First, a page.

He's 3 1/2 and in the past year and a half, he's sooo much better. Almost an entirely different dog. I started using "go say hi" and pointing to the person and he's now willing to go investigate and enjoys a quick pat, but is still just indifferent. He doesn't seek out attention from strangers but LOVES my family and close friends. Once he meets you about four times, he usually will love you forever.

    It basically was a matter of me bringing him out in public ALL the time, always carrying treats in my pocket, and never forcing anything on him. Also, tricks and agility and the like really boost his confidence. If I pull out treats and get him doing tricks, I can tell it just makes him feel at ease like "oh I know what I'm doing here!"
     
  15. Southpaw

    Southpaw orange iguanas.

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    This is Juno as well. She is not fond of the physical affection that most dogs are. If you want her out of your space, there is no faster way to get her to leave than to reach out and pet her. Affection is very much something that occurs only on her terms - and she doesn't seek it that often. I know this doesn't help her feelings towards strangers... if she doesn't want me petting her, of course she doesn't want the random guy at the pet store to pet her.

    I don't push it. Normally she's very affectionate first thing in the morning and wants lots of pats, so I oblige, but that's about the only time of day that she's "into" it.
     
  16. Finkie_Mom

    Finkie_Mom It's A Red Dog Revolution

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    I echo a lot of what other posters have said - don't force anything on her in terms of strangers.

    My Kimma is NOT a people dog. Well, I should say that she didn't used to be. She's starting to like being pet, but she's still wary of strangers. A bit like Laurelin's Mia from the sounds of it. She will seek me out, but is just starting to seek out others (she turned 2 in December). You can do things like the collar grab game, just in case she were to ever get loose and someone goes to grab the collar. That has helped Kimma as she doesn't duck away if people do try to pet her (I generally just tell people she doesn't like to be pet - except if it's a kid - she LOVES kids).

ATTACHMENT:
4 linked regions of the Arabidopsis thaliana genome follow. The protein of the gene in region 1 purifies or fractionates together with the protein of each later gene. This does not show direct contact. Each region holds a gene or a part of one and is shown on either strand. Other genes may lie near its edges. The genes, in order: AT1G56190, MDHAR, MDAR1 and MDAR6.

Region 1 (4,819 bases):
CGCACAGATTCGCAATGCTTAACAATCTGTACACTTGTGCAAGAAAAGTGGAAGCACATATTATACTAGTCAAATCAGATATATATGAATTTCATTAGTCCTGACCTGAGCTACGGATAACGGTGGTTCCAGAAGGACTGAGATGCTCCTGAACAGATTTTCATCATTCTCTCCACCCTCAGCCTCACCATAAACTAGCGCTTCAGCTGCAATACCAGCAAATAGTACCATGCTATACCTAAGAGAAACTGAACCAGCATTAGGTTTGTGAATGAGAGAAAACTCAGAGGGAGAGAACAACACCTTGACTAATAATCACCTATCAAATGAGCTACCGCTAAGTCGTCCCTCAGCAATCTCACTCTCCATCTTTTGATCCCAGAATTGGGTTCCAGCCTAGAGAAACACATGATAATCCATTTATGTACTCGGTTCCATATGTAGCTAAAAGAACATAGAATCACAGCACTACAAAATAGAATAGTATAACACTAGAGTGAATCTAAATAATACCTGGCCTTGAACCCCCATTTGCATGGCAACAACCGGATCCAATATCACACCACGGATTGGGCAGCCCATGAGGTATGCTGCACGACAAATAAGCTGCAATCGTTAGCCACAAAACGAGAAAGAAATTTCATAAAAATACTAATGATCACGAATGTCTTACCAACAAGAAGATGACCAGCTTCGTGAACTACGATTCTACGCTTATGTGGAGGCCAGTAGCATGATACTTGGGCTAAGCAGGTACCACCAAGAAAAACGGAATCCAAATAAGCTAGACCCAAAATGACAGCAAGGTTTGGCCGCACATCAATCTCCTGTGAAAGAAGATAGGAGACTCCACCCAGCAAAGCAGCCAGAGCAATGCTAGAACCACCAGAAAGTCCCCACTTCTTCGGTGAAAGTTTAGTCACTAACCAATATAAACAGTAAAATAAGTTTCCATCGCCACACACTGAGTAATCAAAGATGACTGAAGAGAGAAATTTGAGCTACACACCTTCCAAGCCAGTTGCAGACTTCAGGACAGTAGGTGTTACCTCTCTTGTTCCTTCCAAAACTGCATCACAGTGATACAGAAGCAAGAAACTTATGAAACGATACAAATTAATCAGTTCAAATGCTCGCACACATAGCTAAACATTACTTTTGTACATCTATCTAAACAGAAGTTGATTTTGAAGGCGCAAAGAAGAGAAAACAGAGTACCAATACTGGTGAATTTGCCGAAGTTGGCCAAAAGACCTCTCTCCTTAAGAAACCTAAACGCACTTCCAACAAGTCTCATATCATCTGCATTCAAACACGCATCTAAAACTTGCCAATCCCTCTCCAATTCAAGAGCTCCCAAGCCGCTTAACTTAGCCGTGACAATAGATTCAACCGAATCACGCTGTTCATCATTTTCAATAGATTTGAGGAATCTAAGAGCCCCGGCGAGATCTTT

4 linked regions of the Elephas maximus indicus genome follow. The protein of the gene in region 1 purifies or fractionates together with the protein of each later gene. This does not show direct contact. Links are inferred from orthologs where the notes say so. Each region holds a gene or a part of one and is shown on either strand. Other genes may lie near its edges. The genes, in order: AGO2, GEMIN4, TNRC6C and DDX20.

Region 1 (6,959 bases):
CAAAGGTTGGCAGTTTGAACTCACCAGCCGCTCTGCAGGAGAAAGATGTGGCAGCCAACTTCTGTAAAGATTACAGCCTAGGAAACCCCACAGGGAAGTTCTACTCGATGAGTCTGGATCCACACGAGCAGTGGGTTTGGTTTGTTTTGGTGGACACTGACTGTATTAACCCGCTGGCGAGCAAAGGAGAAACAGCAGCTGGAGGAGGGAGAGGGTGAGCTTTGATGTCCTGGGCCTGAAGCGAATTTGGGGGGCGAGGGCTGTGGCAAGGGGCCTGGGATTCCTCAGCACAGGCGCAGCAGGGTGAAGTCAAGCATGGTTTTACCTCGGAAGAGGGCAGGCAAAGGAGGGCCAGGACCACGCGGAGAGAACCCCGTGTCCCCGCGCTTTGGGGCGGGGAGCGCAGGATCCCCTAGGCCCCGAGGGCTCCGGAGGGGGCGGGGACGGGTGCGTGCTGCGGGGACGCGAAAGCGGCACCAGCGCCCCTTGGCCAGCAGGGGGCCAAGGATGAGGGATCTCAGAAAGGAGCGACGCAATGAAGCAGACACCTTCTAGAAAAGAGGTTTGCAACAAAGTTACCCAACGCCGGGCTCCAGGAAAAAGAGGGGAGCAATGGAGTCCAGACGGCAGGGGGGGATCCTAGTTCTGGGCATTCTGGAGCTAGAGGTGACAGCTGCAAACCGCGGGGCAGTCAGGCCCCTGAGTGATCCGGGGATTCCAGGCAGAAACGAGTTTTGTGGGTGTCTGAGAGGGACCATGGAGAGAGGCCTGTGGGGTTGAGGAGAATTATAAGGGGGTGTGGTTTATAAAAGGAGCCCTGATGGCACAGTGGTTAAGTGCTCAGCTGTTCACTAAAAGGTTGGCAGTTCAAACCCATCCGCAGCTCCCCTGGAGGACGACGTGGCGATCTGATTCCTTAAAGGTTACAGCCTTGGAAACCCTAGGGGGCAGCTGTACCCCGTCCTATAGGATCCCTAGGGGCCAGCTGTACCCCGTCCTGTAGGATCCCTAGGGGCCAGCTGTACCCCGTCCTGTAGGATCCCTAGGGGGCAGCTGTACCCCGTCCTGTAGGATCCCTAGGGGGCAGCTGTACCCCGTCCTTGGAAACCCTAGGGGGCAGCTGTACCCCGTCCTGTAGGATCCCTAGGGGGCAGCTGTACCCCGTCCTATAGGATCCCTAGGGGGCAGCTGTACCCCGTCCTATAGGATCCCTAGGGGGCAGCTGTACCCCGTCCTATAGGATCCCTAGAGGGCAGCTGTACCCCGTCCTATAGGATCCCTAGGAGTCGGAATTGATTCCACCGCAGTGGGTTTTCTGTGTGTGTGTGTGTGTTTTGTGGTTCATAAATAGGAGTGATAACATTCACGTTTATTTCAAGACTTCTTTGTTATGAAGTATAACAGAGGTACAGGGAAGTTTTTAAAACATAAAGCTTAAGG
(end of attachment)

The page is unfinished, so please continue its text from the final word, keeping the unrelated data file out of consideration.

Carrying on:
I also taught, "Go say hi!" to teach her to go up to people. Started it with kids mostly since she likes them, and now she will even do it for adults. But she always gets treated when she does go up to people (by me), even if the other person also gave her something. And I make sure she looks relaxed before I do that. If she is stressed at all (whining, pulling away, heavy panting, etc.), then I don't initiate anything. Interactions are only done when she's more relaxed.

    In terms of on walks, we did (and still do) lots of LAT, and we also got sidetracked by loose dogs getting in her face many times. But I just kept with it. It's literally taken 2 years (she's been reactive since she was a puppy), but it's finally getting so much better. She was one of those dogs that would react to EVERYTHING. Leaves blowing, dogs in fences, on leashes, people, bikes, kids running, everything. Drove me nuts LOL.
     
  17. Laurelin

    Laurelin I'm All Ears

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    The weird thing with Mia is that when it comes to ME, she is the most outwardly affectionate dog I've ever owned. But towards other people, she's indifferent or even seems to dislike being petted.